Goal(s): Students will develop an understanding of how sedimentary rocks are formed.
Grade level(s): 4-5
Students will be able to identify a sedimentary rock by its visual markings (lines/layers).
Students will be able to explain how sedimentary rocks are formed (through erosion and the compressing/cementing of smaller rocks and plant/animal material).
Time Allotment: 1 class period
What root word in “sedimentary” tells you how sedimentary rocks are formed?
What visual characteristic helps us identify sedimentary rocks?
Why do sedimentary rocks have layers?
Material(s): (all materials are needed for each pair of students)
pint-sized milk cartons (three per pair)
Vocabulary: sediment, sedimentary rock, cement, compressed/compression, sandstone, coal, and limestone
Anticipatory Set: Students will be told the objective. The students will be given a sedimentary rock and asked to observe the rock and record their findings in their science journal. The students will be asked to recall the previous lesson on weathering. Students will be asked why they think their rock appears to have different layers. Answers will be written on the board.
Direct Instruction/Guided Practice: The focusing questions will guide the class in a discussion about sedimentary rocks. Vocabulary paired with pictures will be introduced. Answers to the questions will be solidified through the viewing of an interactive video on how sedimentary rocks are formed (http://videos.howstuffworks.com/hsw/23899-the-geology-of-earth-igneous-rocks-video.htm). Students will then be told that they are going to make three different models that represent a sedimentary rock-sandstone, coal and limestone (visuals will be shown). Uses for each will be given. Students will be asked how they think each of the rocks are formed based on their names. They should recognize that each is formed by different layers of sediment. Next, demonstrate how each will be made using the materials provided at each station.
Independent Practice: Students will be told to find their science buddies and to go to a station set up with materials. Each pair of students will follow the written recipe to make models of sandstone, coal and limestone. If wait time is needed for each of the models to dry, students will be given a packet to read to gather more information on various kinds of sedimentary rocks. Document provided by www.nps.gov titled Geology Student Field Guide and Scavenger Hunt.
Once the models are dry, students will investigate their sedimentary rock models and record their observations/comparisons in their science journals. Recordings should include a drawing with labels to identify the visual markings of a sedimentary rock and a brief summary to show their understanding of how sedimentary rocks are formed.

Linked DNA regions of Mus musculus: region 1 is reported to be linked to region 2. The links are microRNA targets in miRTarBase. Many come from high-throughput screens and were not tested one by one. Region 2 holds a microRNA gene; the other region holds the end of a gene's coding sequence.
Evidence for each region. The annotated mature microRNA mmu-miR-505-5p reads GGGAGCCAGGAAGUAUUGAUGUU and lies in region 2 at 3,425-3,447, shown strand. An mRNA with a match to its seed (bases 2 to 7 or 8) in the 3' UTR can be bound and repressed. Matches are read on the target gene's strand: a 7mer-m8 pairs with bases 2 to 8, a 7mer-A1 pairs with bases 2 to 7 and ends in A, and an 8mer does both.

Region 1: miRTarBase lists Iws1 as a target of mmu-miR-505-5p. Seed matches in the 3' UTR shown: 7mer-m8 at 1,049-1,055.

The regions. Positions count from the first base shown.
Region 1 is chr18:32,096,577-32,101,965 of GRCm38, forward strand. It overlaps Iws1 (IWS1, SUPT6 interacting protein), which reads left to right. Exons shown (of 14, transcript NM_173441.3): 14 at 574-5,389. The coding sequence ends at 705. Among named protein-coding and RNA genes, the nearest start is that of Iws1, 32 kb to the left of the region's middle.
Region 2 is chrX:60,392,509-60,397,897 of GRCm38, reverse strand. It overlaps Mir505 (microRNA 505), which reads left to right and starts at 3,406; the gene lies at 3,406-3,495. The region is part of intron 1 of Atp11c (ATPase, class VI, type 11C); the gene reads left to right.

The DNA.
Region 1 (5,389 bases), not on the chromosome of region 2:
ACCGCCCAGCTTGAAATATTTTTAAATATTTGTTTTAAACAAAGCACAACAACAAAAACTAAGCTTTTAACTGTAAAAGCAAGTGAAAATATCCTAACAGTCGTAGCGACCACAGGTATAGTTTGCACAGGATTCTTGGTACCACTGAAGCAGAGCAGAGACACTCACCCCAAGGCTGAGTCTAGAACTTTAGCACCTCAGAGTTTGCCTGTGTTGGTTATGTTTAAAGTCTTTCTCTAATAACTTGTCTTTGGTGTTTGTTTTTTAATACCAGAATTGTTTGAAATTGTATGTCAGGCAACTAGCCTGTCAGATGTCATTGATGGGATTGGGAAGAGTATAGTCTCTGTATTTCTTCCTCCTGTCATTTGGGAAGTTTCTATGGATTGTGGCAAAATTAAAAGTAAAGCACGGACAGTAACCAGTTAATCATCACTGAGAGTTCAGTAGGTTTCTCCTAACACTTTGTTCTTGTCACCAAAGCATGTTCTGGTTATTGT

Closure: Students will gather as a whole group with their science journals to discuss their findings. Students will be told that they have just produced models that represent how sedimentary rocks are formed. The focusing questions will lead the class in group discussion of the experiment. The students will be asked:
- What attributes did your rocks have in common? Why?
- How did the three piles of rocks differ? Why?
- What natural materials make up sandstone? Coal? Limestone?
- How did our experiment show what happens to rocks/stones, plants, and animal materials through the erosion process?
Assessment: Students will be assessed according to their participation in the experiment and the group discussions. Students will be assessed according to their ability to:
Identify a sedimentary rock by its visual markings (lines/layers).
Explain how sedimentary rocks are formed (through erosion and the compressing/cementing of smaller rocks and plant/animal material).
Accommodations: To accommodate ELL’s, auditory, and visual learners, each pair of students will be given written instruction paired with pictures as well as verbal instruction by an adult in order to complete the activity. An alternative assessment may be given in the form of an adapted worksheet in which students are given a partial drawing and a fill-in the blank text. Students may also verbally explain the process using a model with rocks, clay, and water.
1) Students could produce written riddles (based on their knowledge of sedimentary rocks) for each rock they made and invite another class to come in and figure out which is which.
2) Creative writing assignment-students could write a narrative for one of the models that explains how the rock was formed.
Directions for rock models: Have materials set up at individual stations with written directions and a completed example for students to follow.
a) In a milk carton (with top cut off), mix 3 teaspoons of cement with wet sand.
b) Allow to dry.
c) Remove from carton to reveal the sandstone.
a) In a milk carton (with top cut off), mix 3 teaspoons of cement with wet mud and decomposed leaves.
b) Allow to dry.
c) Remove from carton to reveal the coal.
a) In a milk carton (with top cut off), mix 3 tablespoons of plaster with equal parts water.
b) Allow to dry.
c) Remove from carton to reveal the limestone.
Sedimentary recipes adopted from http://www.coaleducation.org/lessons/sme/elem/7.htm